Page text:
Russian wheat aphids track west

Grain Central June 14, 2021

WA grain growers have been warned to monitor crops for Russian wheat aphids, with reports the emerging pest has moved west from the south east coast.

Western Australian grain growers have been urged to start monitoring crops for the pest, Russian wheat aphid, which is already active this season.

There have been several reports to the WA Department of Primary Industries and Regional Development’s (DPIRD’s) PestFax service of Russian wheat aphids in crops in the Esperance district, as well as Mount Madden, Lake King, Mount Barker through to Borden and Williams.

Research scientist Svetlana Micic said the department was undertaking surveillance for the pest throughout the Grainbelt to monitor its spread and assist growers’ preparations to protect crops.

Ms Micic said Russian wheat aphids sightings to date had been in volunteer barley, barley and wheat crops.

“In most cases, aphids have been found around crop edges in fairly low numbers below action thresholds,” she said.

“We’ve learnt in the past few years that this pest survives on a wide range of grasses and has a preference for barley grass.

“Crop monitoring by landholders and surveillance by the department will help us to determine the extent of spread of the pest in WA and what actions are required.”

A research investment by the Grains Research and Development Corporation (GRDC) in the eastern states has found maximum aphid densities are expected to occur between booting and ear emergence and that populations can double every 35 days until ear emergence.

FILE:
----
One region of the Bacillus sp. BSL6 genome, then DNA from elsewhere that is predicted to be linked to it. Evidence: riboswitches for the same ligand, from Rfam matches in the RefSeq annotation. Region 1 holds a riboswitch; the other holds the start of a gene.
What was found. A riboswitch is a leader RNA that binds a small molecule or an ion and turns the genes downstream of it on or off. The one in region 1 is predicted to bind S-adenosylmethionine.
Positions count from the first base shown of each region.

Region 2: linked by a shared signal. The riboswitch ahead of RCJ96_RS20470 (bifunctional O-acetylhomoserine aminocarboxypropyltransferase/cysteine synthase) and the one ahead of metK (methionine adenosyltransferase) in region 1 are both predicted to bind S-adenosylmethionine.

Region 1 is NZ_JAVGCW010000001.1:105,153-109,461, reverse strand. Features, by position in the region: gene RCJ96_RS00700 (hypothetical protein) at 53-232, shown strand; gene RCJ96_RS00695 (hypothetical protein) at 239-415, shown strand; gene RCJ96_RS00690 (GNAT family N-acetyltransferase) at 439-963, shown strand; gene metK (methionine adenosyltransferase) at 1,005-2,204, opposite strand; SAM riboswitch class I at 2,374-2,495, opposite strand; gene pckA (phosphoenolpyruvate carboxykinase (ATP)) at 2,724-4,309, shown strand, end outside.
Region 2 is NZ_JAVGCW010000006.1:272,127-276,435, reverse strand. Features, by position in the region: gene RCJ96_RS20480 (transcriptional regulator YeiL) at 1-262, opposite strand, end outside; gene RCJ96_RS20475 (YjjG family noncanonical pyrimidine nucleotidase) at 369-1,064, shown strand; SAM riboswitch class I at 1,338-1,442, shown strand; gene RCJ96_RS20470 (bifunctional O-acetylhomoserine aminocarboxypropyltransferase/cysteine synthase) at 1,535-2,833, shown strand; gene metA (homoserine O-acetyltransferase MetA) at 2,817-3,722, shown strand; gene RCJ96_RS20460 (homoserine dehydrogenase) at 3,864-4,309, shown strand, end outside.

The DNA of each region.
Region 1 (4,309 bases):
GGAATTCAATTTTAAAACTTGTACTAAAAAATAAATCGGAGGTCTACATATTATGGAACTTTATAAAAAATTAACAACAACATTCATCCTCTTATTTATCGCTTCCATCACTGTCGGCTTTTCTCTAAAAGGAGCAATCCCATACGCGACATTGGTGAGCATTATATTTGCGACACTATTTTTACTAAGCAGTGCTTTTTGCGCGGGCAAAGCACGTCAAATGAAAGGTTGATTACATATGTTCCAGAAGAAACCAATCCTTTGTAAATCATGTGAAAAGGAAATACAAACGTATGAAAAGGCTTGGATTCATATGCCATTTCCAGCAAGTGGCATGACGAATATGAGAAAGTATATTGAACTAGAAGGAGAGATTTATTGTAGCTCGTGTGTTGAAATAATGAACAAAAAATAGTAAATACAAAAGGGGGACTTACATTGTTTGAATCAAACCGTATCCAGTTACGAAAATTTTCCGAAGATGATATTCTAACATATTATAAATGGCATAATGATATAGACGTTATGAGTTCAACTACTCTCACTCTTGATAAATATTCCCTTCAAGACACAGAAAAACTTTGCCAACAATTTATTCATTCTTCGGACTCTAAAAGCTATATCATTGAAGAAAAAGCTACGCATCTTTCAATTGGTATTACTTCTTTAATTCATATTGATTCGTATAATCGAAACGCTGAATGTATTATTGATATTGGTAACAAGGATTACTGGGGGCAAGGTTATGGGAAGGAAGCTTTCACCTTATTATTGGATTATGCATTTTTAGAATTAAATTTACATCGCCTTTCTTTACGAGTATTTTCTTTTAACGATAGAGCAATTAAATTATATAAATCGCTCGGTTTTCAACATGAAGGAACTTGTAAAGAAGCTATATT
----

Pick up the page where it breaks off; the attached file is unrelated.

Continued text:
Impact on crop performance

Russian wheat aphid has become established in grain growing regions across Australia, after it was first detected in South Australia in 2016.

Ms Micic said department officers had been working with stakeholders and the broader research community across Australia to better understand how Russian wheat aphid performed in local environments.

“We now know that crop seedlings with heavy infestations can have their growth stunted with tillers lying almost parallel to the ground,” she said.

“Later infestations of this pest can have a larger impact on yields as they can cause the flag leaf to curl, which can trap the awn and prevent the head from completely emerging and results in grain that does not mature properly.”

Range of control options

Ms Micic said Russian wheat aphid was manageable and there was a range of treatment options and an action threshold calculator available on the DPIRD and GRDC websites.

“The action threshold for this pest depends on the cost of control, the cereal market price, the yield potential and estimated time until ear emergence,” Ms Micic said.

“To determine the number of aphids in a crop it is best to walk in a ‘w’ pattern through the crop, noting the number of aphids per tiller every few paces.

“Consider surveying the paddock in more than one section and counting at least 100 tillers in each section.

“For most areas in Western Australia, where crops have a yield potential of three tonnes per hectare or more and there are more than 40 days until ear emergence, control is beneficial if Russian wheat aphids are found on four per cent of tillers over the paddock.”

Growers are encouraged to survey crops – particularly from stem elongation – and to report any sightings of Russian wheat aphid to DPIRD’s PestFax service, via the app or online.

“Russian wheat aphids are easily distinguished from other cereal aphids by its pale green colour and its lack of excretion tubes, exhaust pipes, on its rear,” Ms Micic said.

Source: DPIRD

Landholders can report suspect observations of the pest, including photographs, to the DPIRD PestFax Reporter app.

The department’s PestFax newsletter can be found at





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